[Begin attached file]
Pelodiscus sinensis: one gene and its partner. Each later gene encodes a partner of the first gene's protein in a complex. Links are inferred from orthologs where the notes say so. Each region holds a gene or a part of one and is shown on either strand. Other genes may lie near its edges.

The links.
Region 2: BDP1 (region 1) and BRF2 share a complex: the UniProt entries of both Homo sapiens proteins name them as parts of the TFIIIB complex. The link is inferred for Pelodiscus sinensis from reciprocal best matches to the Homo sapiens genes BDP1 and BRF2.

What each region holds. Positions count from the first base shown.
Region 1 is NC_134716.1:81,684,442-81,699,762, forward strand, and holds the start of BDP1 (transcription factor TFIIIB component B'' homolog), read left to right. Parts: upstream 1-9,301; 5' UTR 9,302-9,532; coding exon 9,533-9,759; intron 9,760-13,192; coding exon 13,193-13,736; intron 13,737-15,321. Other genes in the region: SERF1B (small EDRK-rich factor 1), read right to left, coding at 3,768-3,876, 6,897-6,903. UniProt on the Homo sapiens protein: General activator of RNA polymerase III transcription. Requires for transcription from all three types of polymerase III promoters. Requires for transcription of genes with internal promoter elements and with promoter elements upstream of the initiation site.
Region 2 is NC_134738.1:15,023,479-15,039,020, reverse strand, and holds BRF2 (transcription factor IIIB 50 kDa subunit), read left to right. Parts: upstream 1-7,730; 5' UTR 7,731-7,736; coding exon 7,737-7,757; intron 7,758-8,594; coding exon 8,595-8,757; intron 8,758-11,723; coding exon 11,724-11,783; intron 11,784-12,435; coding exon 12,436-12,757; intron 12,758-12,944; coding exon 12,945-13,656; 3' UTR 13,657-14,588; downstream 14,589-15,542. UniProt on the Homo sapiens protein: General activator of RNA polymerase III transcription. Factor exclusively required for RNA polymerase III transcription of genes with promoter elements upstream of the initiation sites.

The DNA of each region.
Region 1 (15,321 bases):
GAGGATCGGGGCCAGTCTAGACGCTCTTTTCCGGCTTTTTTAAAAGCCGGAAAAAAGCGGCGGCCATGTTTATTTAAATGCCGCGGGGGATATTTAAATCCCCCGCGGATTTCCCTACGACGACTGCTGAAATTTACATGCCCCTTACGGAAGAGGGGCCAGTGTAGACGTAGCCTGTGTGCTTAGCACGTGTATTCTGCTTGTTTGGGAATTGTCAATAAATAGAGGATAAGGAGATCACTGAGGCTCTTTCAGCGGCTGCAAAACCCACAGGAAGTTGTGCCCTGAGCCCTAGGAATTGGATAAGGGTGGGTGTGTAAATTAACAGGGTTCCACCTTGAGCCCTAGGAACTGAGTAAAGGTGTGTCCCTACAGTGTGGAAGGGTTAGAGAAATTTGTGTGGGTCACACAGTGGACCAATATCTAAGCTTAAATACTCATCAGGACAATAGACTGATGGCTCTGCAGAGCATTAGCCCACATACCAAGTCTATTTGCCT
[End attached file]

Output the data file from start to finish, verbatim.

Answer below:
Pelodiscus sinensis: one gene and its partner. Each later gene encodes a partner of the first gene's protein in a complex. Links are inferred from orthologs where the notes say so. Each region holds a gene or a part of one and is shown on either strand. Other genes may lie near its edges.

The links.
Region 2: BDP1 (region 1) and BRF2 share a complex: the UniProt entries of both Homo sapiens proteins name them as parts of the TFIIIB complex. The link is inferred for Pelodiscus sinensis from reciprocal best matches to the Homo sapiens genes BDP1 and BRF2.

What each region holds. Positions count from the first base shown.
Region 1 is NC_134716.1:81,684,442-81,699,762, forward strand, and holds the start of BDP1 (transcription factor TFIIIB component B'' homolog), read left to right. Parts: upstream 1-9,301; 5' UTR 9,302-9,532; coding exon 9,533-9,759; intron 9,760-13,192; coding exon 13,193-13,736; intron 13,737-15,321. Other genes in the region: SERF1B (small EDRK-rich factor 1), read right to left, coding at 3,768-3,876, 6,897-6,903. UniProt on the Homo sapiens protein: General activator of RNA polymerase III transcription. Requires for transcription from all three types of polymerase III promoters. Requires for transcription of genes with internal promoter elements and with promoter elements upstream of the initiation site.
Region 2 is NC_134738.1:15,023,479-15,039,020, reverse strand, and holds BRF2 (transcription factor IIIB 50 kDa subunit), read left to right. Parts: upstream 1-7,730; 5' UTR 7,731-7,736; coding exon 7,737-7,757; intron 7,758-8,594; coding exon 8,595-8,757; intron 8,758-11,723; coding exon 11,724-11,783; intron 11,784-12,435; coding exon 12,436-12,757; intron 12,758-12,944; coding exon 12,945-13,656; 3' UTR 13,657-14,588; downstream 14,589-15,542. UniProt on the Homo sapiens protein: General activator of RNA polymerase III transcription. Factor exclusively required for RNA polymerase III transcription of genes with promoter elements upstream of the initiation sites.

The DNA of each region.
Region 1 (15,321 bases):
GAGGATCGGGGCCAGTCTAGACGCTCTTTTCCGGCTTTTTTAAAAGCCGGAAAAAAGCGGCGGCCATGTTTATTTAAATGCCGCGGGGGATATTTAAATCCCCCGCGGATTTCCCTACGACGACTGCTGAAATTTACATGCCCCTTACGGAAGAGGGGCCAGTGTAGACGTAGCCTGTGTGCTTAGCACGTGTATTCTGCTTGTTTGGGAATTGTCAATAAATAGAGGATAAGGAGATCACTGAGGCTCTTTCAGCGGCTGCAAAACCCACAGGAAGTTGTGCCCTGAGCCCTAGGAATTGGATAAGGGTGGGTGTGTAAATTAACAGGGTTCCACCTTGAGCCCTAGGAACTGAGTAAAGGTGTGTCCCTACAGTGTGGAAGGGTTAGAGAAATTTGTGTGGGTCACACAGTGGACCAATATCTAAGCTTAAATACTCATCAGGACAATAGACTGATGGCTCTGCAGAGCATTAGCCCACATACCAAGTCTATTTGCCT